Machiavelli is important, not because of what he actually has to say, but because of his his recognition that those who hold the top job must see the world, and their fellow employees, differently. People in the work place, as well as everywhere else, act like human beings rather than selfless beings we sometimes imagine them to be. We must be aware of how human beings actually act, rather than on our warm and fuzzy ideas about the Brotherhood of Man. If the CEO entertains unreal expectations of employee behavior, the life of the organization is very much in harm’s way.

But Solomon is even more important than Machiavelli. When we assume the role of CEO, we assume the very real power that comes with the title. We also bring along the expertise in the game of fairness that we have acquired in our own sojourn as an employee. We wouldn’t be the CEO unless we had proven unusually adept at the game. We may be a bit naive, but we soon learn the truth of Machiavelli’s insights, employees being who they are.

With few exceptions, the CEO is good at the game of fairness and the job forces constant practice. We have no real allies, only shifting alliances with those who see personal advantage in siding with us against their fellows, for now. We soon become hard and cold-eyed in the world described by Machiavelli. We accumulate chips and use them ruthlessly. The company and the people we are responsible for become little more than pieces on a chessboard, to be moved or sacrificed as we see fit. We tell ourselves that what we do is for the common good. As we sacrifice the occasional piece, it sometimes happens that the piece in question too often questioned our own fairness. Quid pro quo is fair, but not compassionate.

Solomon was no stranger to the insights attributed to Machiavelli. A cynical world finds no quarrel with his words of wisdom in the Books of Ecclesiastes and Proverbs. They are rightly called the Wisdom Books in the Bible. In them, Solomon tells us to be prudent and guarded in our dealings, to be careful with our trust. Solomon echoes Machiavelli, but without the cynicism.

But Solomon also adds a sense of perspective that is important for the CEO to hear. As we play the game, our vision narrows and as the intensity of the game increases, the game is all we see. We become caught up in the negotiation for advantage. We strive to pile our chips ever higher, to gain every possible advantage in our negotiations with our employees.  After all, fair is fair.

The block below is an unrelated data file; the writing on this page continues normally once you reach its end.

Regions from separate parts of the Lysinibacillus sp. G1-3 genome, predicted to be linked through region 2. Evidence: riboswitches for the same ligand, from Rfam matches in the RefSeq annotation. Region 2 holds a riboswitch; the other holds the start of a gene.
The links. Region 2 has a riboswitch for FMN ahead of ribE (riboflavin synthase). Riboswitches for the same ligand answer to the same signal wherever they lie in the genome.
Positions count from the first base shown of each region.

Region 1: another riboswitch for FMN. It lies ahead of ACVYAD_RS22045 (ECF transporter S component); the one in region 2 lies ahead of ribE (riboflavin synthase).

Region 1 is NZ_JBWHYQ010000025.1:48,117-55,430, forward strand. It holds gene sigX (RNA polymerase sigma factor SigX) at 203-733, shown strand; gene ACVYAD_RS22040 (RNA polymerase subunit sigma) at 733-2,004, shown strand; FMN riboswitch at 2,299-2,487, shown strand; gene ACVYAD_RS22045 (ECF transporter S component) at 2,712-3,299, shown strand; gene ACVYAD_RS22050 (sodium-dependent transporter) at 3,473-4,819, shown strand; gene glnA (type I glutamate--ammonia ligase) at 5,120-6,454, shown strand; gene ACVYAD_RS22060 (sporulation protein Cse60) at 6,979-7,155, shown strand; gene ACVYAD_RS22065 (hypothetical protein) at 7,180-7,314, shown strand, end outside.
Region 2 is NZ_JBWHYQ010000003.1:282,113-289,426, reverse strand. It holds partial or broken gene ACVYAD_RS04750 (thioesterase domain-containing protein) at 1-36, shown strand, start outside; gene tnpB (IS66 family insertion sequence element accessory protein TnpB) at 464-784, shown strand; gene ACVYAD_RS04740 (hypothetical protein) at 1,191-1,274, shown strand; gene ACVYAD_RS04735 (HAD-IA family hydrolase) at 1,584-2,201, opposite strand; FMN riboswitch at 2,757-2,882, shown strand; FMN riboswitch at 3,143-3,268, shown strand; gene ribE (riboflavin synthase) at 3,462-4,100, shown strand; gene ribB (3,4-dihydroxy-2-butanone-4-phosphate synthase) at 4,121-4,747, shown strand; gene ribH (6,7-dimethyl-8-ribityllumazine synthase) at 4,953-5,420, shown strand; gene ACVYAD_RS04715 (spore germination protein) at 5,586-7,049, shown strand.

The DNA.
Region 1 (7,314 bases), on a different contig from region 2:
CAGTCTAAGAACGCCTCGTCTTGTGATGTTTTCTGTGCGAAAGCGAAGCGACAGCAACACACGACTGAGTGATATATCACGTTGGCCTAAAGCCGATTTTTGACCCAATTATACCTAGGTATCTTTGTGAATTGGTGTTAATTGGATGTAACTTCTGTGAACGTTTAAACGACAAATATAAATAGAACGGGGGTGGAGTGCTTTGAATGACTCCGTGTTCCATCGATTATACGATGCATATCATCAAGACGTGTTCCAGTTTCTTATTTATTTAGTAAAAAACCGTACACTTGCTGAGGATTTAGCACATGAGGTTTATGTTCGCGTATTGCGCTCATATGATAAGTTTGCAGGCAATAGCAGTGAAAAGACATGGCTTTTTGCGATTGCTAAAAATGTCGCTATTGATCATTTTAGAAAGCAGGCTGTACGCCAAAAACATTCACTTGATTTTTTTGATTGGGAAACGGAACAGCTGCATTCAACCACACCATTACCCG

We know from his writings and from the chronicles of his reign in the Books of Kings and Chronicles that he played the game well. He piled up the chips as high as they would go. He knew how to play the game. He had it all. And yet his reflections on his own life warn those of us today with the ambition to excel at the game. In many rueful asides, he notes that the humblest in the kingdom, or the company, is often more happy, more blessed, than the most exalted. Our victories in the game are often hollow.

As CEO our will controls the companies that we run. It is our decisions that shape and determine the future of those assets. Because of this, we are prone to pride and to vaunt our ownership of that which we control. But it is Solomon who reminds us again and again that we own nothing. We are simply blessed by God with stewardship of things for a time. Whatever we build, whatever we “own”, it will someday be another’s. They may be wiser than we, or they may be fools, but it will be theirs to do with as they choose.

He also tells us, no matter how exalted our position and status, that there is another greater than ourselves. As we puff ourselves up over the acquisition of our latest pile of chips, Solomon’s words ring in our ears, “Vanity. Vanity. All is vanity”. We have been entrusted, for a time, with things not ours to keep. He reminds us to be humble. He reminds us to remember that we are only human.

One Response to “Fair Play”

  1. “one of the first casualties of ambition is friendship”